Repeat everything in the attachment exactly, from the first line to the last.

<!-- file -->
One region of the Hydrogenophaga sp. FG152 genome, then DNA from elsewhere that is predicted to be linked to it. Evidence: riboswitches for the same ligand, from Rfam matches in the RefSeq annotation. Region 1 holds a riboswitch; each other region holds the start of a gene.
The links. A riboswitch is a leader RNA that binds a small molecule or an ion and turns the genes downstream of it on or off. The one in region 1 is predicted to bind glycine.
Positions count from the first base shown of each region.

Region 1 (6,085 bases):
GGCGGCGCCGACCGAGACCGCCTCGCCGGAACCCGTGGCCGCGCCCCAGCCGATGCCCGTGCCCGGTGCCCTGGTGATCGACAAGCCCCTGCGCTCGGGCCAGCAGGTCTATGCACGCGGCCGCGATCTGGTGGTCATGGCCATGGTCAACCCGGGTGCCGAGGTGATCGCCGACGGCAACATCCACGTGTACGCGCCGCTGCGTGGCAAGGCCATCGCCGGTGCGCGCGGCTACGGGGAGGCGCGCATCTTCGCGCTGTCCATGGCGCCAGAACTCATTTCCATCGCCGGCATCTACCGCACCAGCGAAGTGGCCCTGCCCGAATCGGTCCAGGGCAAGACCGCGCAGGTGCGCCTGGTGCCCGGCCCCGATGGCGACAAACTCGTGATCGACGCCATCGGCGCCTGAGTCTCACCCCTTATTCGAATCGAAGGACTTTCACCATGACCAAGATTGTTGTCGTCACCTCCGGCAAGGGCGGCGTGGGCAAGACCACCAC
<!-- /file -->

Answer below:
One region of the Hydrogenophaga sp. FG152 genome, then DNA from elsewhere that is predicted to be linked to it. Evidence: riboswitches for the same ligand, from Rfam matches in the RefSeq annotation. Region 1 holds a riboswitch; each other region holds the start of a gene.
The links. A riboswitch is a leader RNA that binds a small molecule or an ion and turns the genes downstream of it on or off. The one in region 1 is predicted to bind glycine.
Positions count from the first base shown of each region.

Region 1 (6,085 bases):
GGCGGCGCCGACCGAGACCGCCTCGCCGGAACCCGTGGCCGCGCCCCAGCCGATGCCCGTGCCCGGTGCCCTGGTGATCGACAAGCCCCTGCGCTCGGGCCAGCAGGTCTATGCACGCGGCCGCGATCTGGTGGTCATGGCCATGGTCAACCCGGGTGCCGAGGTGATCGCCGACGGCAACATCCACGTGTACGCGCCGCTGCGTGGCAAGGCCATCGCCGGTGCGCGCGGCTACGGGGAGGCGCGCATCTTCGCGCTGTCCATGGCGCCAGAACTCATTTCCATCGCCGGCATCTACCGCACCAGCGAAGTGGCCCTGCCCGAATCGGTCCAGGGCAAGACCGCGCAGGTGCGCCTGGTGCCCGGCCCCGATGGCGACAAACTCGTGATCGACGCCATCGGCGCCTGAGTCTCACCCCTTATTCGAATCGAAGGACTTTCACCATGACCAAGATTGTTGTCGTCACCTCCGGCAAGGGCGGCGTGGGCAAGACCACCAC